107 Wild Rescued by MVS Units in Kaziranga

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SUBHAMOY BHATTACHARJEE

CWRC, Kaziranga National Park, August 1, 2016: Mobile Veterinary Service (MVS) units of the Centre for Wildlife Rehabilitation and Conservation (CWRC) – the wildlife rescue, care and rehabilitation facility jointly run by Wildlife Trust of India (WTI), Assam Forest Department (AFD) and International Fund for Animal Welfare (IFAW) – have attended 107 wildlife rescue cases in the ongoing flood crisis in Kaziranga National Park as of August 1.

Kaziranga, one of India’s UNESCO world heritage sites, has faced a major wildlife crisis this year due to what are being described as the worst floods in a decade.

An MVS team uses country boats to get a rescued rhino back to safety through the raging flood waters. Photo: Subhamoy Bhattacharjee IFAW-WTI

As large areas of the park are inundated in the annual monsoon floods, wild animals seek higher ground across National Highway 37 towards the foothills of Karbi Anglong. The intense flooding this year has caused unprecedented animal movement and a large number of casualties, particularly hog deer, from vehicular traffic. While the Kaziranga Forest Authority had introduced a ‘Time Card’ system to regulate the speed of vehicles on NH37 during the floods, the role of MVS units – three from CWRC and one from WTI and the Japan Tiger and Elephant Fund’s Wildlife Rescue Centre at Diphu – in running round-the-clock rescue and wildlife crisis mitigation operations in the four Forest Ranges adjoining the highway has been crucial.

Veterinarains of CWRC, the IFAW-WTI wildife care facility treating an injured hog deer rescued from NH 37 in Kaziranga National Park on Monday,25th July 2016. Photo: Subhamoy Bhattacharjee/IFAW-WTI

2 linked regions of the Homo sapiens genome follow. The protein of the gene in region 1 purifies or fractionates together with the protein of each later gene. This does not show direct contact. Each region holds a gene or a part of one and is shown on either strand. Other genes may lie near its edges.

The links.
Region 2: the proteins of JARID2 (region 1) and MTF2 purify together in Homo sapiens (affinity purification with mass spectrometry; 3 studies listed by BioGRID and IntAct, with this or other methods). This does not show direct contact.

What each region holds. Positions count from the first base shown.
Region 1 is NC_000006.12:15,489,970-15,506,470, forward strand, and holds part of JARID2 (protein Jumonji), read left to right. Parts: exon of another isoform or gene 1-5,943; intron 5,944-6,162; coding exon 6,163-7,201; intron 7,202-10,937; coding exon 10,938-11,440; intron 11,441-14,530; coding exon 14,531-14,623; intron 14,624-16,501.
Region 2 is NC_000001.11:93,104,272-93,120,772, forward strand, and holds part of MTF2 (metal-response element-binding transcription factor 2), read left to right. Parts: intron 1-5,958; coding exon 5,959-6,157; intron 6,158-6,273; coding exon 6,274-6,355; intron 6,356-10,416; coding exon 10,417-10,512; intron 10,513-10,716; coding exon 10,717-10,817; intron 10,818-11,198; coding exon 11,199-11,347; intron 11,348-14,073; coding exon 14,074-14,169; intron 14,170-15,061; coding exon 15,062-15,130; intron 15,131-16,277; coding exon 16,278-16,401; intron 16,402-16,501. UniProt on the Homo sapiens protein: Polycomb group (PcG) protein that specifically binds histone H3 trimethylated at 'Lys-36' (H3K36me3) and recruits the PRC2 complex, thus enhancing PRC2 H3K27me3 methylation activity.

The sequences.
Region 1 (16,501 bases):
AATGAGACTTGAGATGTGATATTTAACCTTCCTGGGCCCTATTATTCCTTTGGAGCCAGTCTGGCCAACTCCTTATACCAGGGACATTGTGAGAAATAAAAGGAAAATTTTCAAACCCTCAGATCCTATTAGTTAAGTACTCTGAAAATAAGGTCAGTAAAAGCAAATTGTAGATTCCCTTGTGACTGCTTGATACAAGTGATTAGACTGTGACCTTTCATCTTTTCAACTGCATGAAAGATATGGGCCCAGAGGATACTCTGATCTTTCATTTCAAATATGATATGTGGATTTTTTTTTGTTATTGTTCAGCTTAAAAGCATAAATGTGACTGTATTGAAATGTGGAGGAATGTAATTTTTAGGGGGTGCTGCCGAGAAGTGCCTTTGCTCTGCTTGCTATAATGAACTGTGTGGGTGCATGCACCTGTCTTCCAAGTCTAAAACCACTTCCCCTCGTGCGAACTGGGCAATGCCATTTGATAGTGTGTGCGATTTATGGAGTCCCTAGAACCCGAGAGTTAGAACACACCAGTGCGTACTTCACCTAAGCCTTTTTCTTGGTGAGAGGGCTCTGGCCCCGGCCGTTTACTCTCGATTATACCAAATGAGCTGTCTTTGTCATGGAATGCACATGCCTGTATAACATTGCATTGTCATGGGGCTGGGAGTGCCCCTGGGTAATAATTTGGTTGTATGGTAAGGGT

Veterinarains of CWRC, the IFAW-WTI wildife care facility treating an injured hog deer rescued from NH 37 in Kaziranga National Park on Monday,25th July 2016. Photo: Subhamoy Bhattacharjee/IFAW-WTI

MVS teams have handled 107 rescue cases in seven days. They have released 62 hog deer out of 92 rescue cases attended to date; they have also attended, with the AFD, three eastern swamp deer rescues (two of the deer survived and were brought to CWRC for treatment). Working with the Kaziranga Forest Authority, MVS teams have also attended ten Asian one-horned rhinoceros rescue cases in a week of floods, of which one rhino died before it could be brought to the rescue centre and another was rescued and released shortly after. Eight rhinos, all calves separated from their mothers, have been kept under observation at the Large Animal Nursery at CWRC. A jungle owlet and a fishing cat were also admitted to the centre for treatment during the floods.

MVS teams have also attended ten Asian one-horned rhinoceros rescue cases in a week of floods, of which one rhino died before it could be brought to the rescue centre and another was rescued and released shortly after. Eight rhinos, all calves separated from their mothers

The sudden influx of rescued animals – especially the large number of rhino calves – into CWRC has stretched the centre’s resources to the limit. “The number of animals under our care has risen sharply in the last week”, said Dr Rathin Barman, Deputy Director, WTI and Centre-in-charge. We have had to erect a temporary shelter where two baby elephants are being housed. Two paddocks are also ready to the shift rhino calves into once they become stable. Of course, several of these animals will require long term care once we can look beyond the current situation towards possible rehabilitation into the wild.”

“Our veterinarians and animal keepers have been working round the clock to ensure that rescued animals get the required treatment and care”, said Dr Panjit Basumatary, lead veterinarian at the centre. “A lot of the animals, as you would expect from the trauma they have undergone, are highly stressed. Several of the orphaned rhino calves in particular were injured and emaciated, and were initially not responding to our milk formula. They are now responding well, however – which brings its own set of challenges since they are aggressive, yet have to be hand-raised and rehabilitated before release!”

Although water levels are now receding in Kaziranga the MVS teams remain in constant touch with the Assam Forest Department to ensure that no stray incident goes unattended.

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